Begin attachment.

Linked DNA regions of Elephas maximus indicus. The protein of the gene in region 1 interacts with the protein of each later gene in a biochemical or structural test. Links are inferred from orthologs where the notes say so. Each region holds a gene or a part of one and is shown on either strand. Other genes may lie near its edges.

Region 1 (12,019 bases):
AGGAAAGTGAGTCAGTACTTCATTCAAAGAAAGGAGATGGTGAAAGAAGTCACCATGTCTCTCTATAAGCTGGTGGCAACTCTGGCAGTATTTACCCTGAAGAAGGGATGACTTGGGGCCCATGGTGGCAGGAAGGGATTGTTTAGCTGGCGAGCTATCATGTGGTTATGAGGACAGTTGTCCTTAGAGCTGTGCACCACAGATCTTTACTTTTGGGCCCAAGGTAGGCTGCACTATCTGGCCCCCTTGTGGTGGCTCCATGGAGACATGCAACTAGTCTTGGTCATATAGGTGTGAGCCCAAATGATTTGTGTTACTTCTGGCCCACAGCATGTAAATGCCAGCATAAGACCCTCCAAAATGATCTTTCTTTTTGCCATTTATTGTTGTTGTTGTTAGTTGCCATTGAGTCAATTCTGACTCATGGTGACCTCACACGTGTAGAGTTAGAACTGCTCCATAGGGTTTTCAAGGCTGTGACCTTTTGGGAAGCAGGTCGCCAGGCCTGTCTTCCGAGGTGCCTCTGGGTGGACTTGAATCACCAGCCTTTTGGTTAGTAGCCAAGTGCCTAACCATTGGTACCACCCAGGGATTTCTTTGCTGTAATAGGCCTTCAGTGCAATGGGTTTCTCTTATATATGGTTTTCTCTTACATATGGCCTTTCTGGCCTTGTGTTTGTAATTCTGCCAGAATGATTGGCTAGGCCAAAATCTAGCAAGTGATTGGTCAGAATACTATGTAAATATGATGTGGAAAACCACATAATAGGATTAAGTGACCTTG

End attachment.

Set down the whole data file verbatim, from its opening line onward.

Linked DNA regions of Elephas maximus indicus. The protein of the gene in region 1 interacts with the protein of each later gene in a biochemical or structural test. Links are inferred from orthologs where the notes say so. Each region holds a gene or a part of one and is shown on either strand. Other genes may lie near its edges.

Region 1 (12,019 bases):
AGGAAAGTGAGTCAGTACTTCATTCAAAGAAAGGAGATGGTGAAAGAAGTCACCATGTCTCTCTATAAGCTGGTGGCAACTCTGGCAGTATTTACCCTGAAGAAGGGATGACTTGGGGCCCATGGTGGCAGGAAGGGATTGTTTAGCTGGCGAGCTATCATGTGGTTATGAGGACAGTTGTCCTTAGAGCTGTGCACCACAGATCTTTACTTTTGGGCCCAAGGTAGGCTGCACTATCTGGCCCCCTTGTGGTGGCTCCATGGAGACATGCAACTAGTCTTGGTCATATAGGTGTGAGCCCAAATGATTTGTGTTACTTCTGGCCCACAGCATGTAAATGCCAGCATAAGACCCTCCAAAATGATCTTTCTTTTTGCCATTTATTGTTGTTGTTGTTAGTTGCCATTGAGTCAATTCTGACTCATGGTGACCTCACACGTGTAGAGTTAGAACTGCTCCATAGGGTTTTCAAGGCTGTGACCTTTTGGGAAGCAGGTCGCCAGGCCTGTCTTCCGAGGTGCCTCTGGGTGGACTTGAATCACCAGCCTTTTGGTTAGTAGCCAAGTGCCTAACCATTGGTACCACCCAGGGATTTCTTTGCTGTAATAGGCCTTCAGTGCAATGGGTTTCTCTTATATATGGTTTTCTCTTACATATGGCCTTTCTGGCCTTGTGTTTGTAATTCTGCCAGAATGATTGGCTAGGCCAAAATCTAGCAAGTGATTGGTCAGAATACTATGTAAATATGATGTGGAAAACCACATAATAGGATTAAGTGACCTTG